News

Washington Post Reporter Found Dead

No cause of death has been announced.

Photograph by Evy Mages

Washington Post reporter Darran Simon was found dead in his apartment on Thursday, according to a newsroom memo from Tracy Grant, the Post’s managing editor for staff development and standards.

Simon covered D.C. government and politics for The Post, according to a January 30 memo announcing his arrival at the newspaper.

Read the memo about his passing below:

“To our newsroom colleagues,

We are deeply saddened to report that yesterday, Darran Simon was found dead in his apartment.

Darran joined us as a DC government and politics reporter last month from CNN. He made an immediate impact on his arrival. Darran proved himself to be dogged, as when asking Mayor Bowser questions at her daily press briefings, and deeply humane, as when he told the story of a former “Jeopardy” contestant who died of covid-19. He was entrusted to write several of Metro’s coronavirus leadalls, in large part because he worked so well with everyone and because he was a clear and fluid writer.

Before his stint at CNN, Darran reported for papers including The Philadelphia Inquirer, New York’s Newsday, the Times-Picayune in New Orleans and the Miami Herald. He wrote a variety of stories, from profiles of the people behind the headlines to deep accountability reporting.

 Our sympathy goes out to Darran’s family; we will share information about how best  to express your condolences shortly.

We know this tragic news may be difficult to absorb, especially during a time when we are already under a lot of strain. If you are struggling with your feelings or think you need help, please remember that the Employee Assistance Program (EAP) is available to everyone, including your family members. This free, confidential counseling service is available 24/7…”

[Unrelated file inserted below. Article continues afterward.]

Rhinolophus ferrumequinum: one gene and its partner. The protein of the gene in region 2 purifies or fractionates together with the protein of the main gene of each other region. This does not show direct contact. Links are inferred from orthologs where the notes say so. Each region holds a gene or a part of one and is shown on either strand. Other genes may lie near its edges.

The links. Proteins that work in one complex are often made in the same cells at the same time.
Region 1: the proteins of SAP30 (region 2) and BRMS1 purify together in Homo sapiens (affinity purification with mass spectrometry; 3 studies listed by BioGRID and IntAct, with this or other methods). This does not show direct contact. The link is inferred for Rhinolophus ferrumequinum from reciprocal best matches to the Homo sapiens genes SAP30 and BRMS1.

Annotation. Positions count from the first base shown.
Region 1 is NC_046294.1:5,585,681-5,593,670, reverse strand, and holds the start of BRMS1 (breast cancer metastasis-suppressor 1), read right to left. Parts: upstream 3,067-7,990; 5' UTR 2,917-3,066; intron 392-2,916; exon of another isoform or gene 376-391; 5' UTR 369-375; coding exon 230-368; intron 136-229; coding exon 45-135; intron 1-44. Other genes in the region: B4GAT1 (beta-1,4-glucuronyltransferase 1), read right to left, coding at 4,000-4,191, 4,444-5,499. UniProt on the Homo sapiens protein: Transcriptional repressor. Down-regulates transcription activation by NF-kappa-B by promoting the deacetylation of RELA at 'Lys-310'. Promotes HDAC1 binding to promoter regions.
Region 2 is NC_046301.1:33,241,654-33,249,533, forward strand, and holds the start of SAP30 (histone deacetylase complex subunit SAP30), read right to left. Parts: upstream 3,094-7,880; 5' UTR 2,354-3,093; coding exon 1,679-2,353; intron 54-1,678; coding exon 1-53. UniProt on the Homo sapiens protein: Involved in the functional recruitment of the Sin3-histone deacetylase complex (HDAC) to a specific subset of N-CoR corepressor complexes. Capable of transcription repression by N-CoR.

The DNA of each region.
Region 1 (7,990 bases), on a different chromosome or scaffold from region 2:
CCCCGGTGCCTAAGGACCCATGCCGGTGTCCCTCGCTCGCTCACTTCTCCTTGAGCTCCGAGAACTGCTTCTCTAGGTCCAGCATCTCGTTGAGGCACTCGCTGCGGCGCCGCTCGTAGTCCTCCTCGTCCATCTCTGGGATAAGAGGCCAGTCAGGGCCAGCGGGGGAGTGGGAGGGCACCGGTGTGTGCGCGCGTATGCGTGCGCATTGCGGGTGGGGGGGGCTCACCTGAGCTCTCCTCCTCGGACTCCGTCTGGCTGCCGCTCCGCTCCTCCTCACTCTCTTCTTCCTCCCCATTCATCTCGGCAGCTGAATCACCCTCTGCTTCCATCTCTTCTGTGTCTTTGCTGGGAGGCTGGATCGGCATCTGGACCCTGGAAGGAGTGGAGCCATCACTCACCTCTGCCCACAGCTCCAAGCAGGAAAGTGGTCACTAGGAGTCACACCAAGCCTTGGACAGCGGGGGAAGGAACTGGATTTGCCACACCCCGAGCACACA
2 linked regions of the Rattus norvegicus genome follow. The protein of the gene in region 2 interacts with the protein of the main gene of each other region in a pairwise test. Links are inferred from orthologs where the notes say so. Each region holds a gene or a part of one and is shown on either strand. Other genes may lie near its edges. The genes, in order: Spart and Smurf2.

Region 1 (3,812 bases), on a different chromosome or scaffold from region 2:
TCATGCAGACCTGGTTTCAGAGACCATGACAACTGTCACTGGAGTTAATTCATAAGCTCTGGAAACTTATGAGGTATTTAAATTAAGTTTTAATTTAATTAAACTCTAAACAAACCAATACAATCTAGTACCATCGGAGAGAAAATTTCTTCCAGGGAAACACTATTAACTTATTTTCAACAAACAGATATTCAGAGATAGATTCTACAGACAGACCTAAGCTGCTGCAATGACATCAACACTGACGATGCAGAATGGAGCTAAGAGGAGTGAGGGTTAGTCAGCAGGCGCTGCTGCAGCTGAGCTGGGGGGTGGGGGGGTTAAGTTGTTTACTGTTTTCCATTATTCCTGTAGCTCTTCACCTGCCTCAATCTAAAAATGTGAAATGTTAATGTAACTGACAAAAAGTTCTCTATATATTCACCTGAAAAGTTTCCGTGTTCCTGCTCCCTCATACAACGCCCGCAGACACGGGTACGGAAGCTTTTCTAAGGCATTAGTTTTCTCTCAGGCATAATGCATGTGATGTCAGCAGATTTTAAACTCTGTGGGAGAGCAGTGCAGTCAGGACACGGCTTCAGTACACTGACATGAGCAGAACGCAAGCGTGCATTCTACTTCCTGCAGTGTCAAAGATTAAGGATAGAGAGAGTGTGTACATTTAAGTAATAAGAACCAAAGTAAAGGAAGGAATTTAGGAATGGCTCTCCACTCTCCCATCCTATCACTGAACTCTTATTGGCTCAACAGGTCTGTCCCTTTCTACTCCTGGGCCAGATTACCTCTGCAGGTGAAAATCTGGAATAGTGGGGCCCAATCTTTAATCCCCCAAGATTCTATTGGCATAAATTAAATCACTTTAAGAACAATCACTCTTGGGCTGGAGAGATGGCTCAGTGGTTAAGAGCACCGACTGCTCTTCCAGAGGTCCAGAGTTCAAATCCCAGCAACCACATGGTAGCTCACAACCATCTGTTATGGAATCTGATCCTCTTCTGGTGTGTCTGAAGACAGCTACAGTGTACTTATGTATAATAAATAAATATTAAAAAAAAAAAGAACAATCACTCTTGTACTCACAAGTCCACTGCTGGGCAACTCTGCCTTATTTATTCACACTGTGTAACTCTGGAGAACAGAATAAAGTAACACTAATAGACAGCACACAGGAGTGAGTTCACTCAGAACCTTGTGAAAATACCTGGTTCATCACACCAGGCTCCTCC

The leadership of the Post Guild sent the following email:

“All,

We are deeply saddened to share that our friend and colleague Darran Simon passed away yesterday. Tracy Grant, Marty Baron and Local editor Mike Semel sent an email out this morning to the newsroom.

We know this tragic news is difficult to absorb, especially at a time when we are under so much strain. We will do all that we can to provide support in whatever form you need. No story or work assignment is more important than you and your wellbeing. Please lean on us and each other if you need help.

Here is the Guild’s guide to phone and video therapy, which is free to you and your family through EAP, or can be accessed via Post insurance.

The national suicide hotline number is 800-273-TALK (8255). There are some highly trained people who answer this line who you can talk to no matter what you’re feeling.

If you need time to process and need some language on how to approach this with your boss, try something like:

  • Hi there, I’m a little overwhelmed by this awful news about our colleague. I need to take a break for a little bit, and I’ll message you when I’m ready to be back to working.
  • Hello! Given what Tracy just sent out, I’m going to take a mental health break for [tk time]. If there’s something urgent you need me for, please text me.
  • Hey – So sorry, but I’m not feeling well. I need to call it quits for the rest of the day. I’ll be sure to put a sick day in Workday.

We get a lot of sick days, and you can use them to take a mental health day whenever you need one. You don’t have to specify it’s a mental health day.

You can join the #mental-wellness-team channel on the Guild Slack to ask questions about therapy and cost coverage. If you need assistance navigating insurance, ask us. We’re here to help you.

Fenit Nirrapil, who covers DC government and was Darran’s beat partner, is working closely with local editors on how we can support his family and offer our condolences. We will send out another e-mail as soon as we have guidance on how to best help. If you have any additional ideas or would like to assist, please email…

This is a difficult time for all of us — made more difficult with the loss of a dear colleague. Now more than ever, reach out to each other. And let’s all look out for one another.

Sending you all warmth and virtual hugs,
Post Guild leadership”

 

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Senior Writer

Luke Mullins is a senior writer at Washingtonian magazine focusing on the people and institutions that control the city’s levers of power. He has written about the Koch Brothers’ attempt to take over The Cato Institute, David Gregory’s ouster as moderator of NBC’s Meet the Press, the collapse of Washington’s Metro system, and the conflict that split apart the founders of Politico.